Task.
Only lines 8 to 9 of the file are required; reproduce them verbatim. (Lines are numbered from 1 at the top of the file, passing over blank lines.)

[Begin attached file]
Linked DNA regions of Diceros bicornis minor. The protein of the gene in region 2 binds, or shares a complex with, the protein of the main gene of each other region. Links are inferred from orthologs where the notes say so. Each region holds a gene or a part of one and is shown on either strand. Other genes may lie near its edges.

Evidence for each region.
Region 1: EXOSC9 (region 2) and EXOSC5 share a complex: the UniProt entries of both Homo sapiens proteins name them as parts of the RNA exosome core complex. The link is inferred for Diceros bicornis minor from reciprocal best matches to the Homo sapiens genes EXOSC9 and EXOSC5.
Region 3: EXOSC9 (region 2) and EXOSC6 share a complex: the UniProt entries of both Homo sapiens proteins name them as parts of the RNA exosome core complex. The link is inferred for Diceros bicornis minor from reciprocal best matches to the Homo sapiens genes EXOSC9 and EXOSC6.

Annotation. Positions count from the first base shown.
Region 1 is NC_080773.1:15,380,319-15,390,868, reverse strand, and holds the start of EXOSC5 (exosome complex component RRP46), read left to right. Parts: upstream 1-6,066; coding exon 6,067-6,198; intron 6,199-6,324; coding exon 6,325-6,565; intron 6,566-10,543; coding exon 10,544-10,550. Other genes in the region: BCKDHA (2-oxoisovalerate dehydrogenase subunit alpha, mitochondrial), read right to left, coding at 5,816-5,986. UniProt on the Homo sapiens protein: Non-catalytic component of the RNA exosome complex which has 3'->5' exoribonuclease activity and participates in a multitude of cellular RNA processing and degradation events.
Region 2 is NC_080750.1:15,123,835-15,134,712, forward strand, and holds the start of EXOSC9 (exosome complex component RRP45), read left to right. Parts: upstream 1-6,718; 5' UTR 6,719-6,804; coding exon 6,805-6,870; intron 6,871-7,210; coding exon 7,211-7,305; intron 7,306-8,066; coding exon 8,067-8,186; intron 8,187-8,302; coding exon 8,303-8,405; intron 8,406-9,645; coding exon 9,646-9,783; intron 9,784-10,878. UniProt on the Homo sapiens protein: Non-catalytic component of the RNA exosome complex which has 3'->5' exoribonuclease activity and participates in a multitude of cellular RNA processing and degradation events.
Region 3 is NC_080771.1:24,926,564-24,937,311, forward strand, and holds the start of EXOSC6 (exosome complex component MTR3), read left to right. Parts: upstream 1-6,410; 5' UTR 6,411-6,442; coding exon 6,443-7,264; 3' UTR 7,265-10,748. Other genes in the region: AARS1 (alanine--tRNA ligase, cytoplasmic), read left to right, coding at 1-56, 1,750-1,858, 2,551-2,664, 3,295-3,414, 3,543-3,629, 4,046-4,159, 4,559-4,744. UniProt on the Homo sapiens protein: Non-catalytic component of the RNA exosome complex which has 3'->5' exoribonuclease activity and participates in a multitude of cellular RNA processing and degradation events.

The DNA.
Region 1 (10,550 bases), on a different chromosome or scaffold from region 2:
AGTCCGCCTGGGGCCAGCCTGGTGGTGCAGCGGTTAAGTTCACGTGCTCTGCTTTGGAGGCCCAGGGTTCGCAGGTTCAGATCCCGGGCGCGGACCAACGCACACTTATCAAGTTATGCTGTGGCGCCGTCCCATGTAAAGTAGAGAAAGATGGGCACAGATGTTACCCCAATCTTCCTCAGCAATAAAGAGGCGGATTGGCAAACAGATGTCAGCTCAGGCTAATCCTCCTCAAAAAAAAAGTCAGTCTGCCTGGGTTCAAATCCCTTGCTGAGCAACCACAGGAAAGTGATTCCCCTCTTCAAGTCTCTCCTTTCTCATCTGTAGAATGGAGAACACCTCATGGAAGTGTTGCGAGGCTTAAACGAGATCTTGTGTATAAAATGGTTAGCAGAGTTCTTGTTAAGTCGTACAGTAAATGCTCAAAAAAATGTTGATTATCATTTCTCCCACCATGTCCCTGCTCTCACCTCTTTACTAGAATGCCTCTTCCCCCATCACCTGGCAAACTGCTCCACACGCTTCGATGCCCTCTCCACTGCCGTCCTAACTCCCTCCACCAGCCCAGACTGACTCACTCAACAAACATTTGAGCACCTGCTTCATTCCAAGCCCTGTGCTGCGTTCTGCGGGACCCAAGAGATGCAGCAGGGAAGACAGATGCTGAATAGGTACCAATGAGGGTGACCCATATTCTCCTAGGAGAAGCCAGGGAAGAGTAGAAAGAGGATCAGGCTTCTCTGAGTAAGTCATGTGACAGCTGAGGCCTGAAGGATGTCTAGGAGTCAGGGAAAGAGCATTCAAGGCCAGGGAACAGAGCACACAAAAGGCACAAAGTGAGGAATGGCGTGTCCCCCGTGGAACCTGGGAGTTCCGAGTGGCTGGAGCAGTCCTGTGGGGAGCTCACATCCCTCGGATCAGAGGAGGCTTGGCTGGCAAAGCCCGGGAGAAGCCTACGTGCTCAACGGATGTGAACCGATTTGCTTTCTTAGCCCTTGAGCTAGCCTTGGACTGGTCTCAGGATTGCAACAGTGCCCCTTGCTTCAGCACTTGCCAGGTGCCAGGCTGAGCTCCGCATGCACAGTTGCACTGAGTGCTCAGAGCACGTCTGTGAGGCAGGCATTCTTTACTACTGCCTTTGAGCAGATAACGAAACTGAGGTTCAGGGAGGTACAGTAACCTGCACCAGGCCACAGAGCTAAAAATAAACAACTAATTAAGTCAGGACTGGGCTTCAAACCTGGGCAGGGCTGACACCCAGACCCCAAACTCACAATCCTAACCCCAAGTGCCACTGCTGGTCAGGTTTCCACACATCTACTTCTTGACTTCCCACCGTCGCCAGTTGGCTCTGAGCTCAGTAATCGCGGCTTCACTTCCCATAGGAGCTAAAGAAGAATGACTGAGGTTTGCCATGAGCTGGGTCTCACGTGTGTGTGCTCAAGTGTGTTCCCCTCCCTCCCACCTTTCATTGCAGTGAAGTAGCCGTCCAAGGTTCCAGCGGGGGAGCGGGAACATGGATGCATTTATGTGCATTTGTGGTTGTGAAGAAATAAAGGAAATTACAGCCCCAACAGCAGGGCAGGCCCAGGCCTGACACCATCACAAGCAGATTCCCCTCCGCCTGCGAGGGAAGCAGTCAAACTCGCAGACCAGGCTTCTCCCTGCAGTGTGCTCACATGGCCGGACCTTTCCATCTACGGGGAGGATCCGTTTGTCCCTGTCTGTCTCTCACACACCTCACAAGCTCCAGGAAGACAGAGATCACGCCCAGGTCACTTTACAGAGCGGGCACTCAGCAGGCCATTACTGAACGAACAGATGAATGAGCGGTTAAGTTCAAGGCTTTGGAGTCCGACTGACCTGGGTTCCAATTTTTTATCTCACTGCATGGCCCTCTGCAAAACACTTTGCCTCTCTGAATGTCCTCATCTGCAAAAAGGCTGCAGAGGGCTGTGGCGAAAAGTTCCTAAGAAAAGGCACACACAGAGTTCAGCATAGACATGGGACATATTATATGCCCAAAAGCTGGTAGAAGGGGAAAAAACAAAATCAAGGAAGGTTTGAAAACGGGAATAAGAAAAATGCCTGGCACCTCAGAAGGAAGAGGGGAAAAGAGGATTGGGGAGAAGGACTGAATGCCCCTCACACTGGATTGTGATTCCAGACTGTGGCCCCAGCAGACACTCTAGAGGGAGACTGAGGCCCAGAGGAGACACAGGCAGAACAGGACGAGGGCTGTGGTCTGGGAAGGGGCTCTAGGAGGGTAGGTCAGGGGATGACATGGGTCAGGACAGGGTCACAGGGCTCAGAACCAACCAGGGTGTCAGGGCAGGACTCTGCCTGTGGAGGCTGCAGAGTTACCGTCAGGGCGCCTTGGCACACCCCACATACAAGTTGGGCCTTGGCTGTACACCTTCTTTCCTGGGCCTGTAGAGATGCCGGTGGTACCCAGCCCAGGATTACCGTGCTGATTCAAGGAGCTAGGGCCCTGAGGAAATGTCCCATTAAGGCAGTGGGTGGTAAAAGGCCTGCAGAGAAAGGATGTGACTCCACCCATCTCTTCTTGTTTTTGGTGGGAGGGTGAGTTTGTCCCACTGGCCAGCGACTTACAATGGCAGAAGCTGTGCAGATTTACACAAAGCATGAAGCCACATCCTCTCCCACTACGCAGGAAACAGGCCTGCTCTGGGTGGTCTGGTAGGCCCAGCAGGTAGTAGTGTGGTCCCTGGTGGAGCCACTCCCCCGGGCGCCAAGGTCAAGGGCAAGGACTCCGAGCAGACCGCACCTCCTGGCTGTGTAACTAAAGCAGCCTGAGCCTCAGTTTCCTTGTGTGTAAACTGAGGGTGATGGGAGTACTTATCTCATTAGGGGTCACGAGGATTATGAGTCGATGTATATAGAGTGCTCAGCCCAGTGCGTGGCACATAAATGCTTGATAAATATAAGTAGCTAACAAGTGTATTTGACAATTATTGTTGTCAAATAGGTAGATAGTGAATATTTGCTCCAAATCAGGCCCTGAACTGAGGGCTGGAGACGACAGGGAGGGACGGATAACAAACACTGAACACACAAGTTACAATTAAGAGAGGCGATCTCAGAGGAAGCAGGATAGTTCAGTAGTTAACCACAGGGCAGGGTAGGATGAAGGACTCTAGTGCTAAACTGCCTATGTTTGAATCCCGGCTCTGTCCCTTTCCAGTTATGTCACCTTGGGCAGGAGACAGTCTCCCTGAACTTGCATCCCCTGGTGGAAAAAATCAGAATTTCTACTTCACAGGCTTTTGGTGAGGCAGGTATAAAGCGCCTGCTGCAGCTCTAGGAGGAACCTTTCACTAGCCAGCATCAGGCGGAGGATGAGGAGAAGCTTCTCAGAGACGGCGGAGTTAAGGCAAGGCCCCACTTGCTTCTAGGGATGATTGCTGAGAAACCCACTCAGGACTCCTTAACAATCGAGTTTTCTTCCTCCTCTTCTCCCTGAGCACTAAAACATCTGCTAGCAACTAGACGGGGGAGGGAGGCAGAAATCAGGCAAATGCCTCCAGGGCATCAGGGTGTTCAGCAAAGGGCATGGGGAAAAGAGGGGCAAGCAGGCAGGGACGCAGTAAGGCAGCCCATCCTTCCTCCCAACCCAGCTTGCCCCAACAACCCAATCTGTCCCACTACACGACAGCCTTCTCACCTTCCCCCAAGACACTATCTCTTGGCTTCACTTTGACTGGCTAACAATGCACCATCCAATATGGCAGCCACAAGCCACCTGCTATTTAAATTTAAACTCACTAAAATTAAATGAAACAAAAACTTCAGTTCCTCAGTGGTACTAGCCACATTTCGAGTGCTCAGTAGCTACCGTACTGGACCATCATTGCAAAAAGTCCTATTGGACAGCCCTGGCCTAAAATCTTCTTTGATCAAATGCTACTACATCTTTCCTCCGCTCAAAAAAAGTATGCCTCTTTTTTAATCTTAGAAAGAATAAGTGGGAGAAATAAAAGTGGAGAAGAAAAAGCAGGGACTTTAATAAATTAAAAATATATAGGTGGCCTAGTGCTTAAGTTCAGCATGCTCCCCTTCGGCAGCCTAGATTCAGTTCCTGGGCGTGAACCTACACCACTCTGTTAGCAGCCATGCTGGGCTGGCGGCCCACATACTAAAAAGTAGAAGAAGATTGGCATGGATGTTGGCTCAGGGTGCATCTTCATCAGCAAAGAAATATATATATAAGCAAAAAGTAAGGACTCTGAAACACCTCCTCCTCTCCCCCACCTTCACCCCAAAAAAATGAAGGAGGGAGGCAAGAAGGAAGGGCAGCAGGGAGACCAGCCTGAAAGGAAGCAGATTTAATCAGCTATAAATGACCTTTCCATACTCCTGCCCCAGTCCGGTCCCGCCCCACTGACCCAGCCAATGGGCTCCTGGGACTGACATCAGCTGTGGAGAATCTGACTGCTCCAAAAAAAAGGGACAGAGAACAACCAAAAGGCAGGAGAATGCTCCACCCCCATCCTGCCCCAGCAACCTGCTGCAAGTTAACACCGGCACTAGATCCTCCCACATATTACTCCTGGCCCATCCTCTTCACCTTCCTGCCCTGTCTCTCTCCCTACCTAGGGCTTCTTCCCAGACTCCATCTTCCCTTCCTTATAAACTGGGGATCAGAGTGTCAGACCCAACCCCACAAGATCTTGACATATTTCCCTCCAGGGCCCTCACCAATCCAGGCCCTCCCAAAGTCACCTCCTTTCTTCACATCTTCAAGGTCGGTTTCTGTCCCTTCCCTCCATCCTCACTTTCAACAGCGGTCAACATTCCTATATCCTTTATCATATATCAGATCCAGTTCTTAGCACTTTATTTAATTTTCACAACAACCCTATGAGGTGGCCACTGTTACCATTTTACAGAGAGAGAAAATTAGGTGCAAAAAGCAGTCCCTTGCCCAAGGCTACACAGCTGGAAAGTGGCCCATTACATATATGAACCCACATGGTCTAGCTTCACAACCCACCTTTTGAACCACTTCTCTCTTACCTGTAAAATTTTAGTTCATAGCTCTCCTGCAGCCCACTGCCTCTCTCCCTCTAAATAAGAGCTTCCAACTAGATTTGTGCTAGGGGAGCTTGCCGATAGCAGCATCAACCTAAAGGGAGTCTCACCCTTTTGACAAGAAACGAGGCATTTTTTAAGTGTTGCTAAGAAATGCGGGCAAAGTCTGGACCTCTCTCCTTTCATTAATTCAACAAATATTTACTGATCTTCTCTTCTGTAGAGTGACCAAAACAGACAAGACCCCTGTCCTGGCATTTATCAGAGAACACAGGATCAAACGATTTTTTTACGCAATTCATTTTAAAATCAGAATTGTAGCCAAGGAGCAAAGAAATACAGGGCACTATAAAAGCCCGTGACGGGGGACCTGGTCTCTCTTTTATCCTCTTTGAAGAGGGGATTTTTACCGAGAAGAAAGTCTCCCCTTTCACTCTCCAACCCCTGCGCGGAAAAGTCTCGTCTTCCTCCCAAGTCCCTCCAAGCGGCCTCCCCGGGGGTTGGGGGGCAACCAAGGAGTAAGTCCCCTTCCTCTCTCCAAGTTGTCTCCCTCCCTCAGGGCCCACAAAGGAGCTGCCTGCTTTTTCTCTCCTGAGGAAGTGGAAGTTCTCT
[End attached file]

Region 3 is NC_080771.1:24,926,564-24,937,311, forward strand, and holds the start of EXOSC6 (exosome complex component MTR3), read left to right. Parts: upstream 1-6,410; 5' UTR 6,411-6,442; coding exon 6,443-7,264; 3' UTR 7,265-10,748. Other genes in the region: AARS1 (alanine--tRNA ligase, cytoplasmic), read left to right, coding at 1-56, 1,750-1,858, 2,551-2,664, 3,295-3,414, 3,543-3,629, 4,046-4,159, 4,559-4,744. UniProt on the Homo sapiens protein: Non-catalytic component of the RNA exosome complex which has 3'->5' exoribonuclease activity and participates in a multitude of cellular RNA processing and degradation events.

The DNA.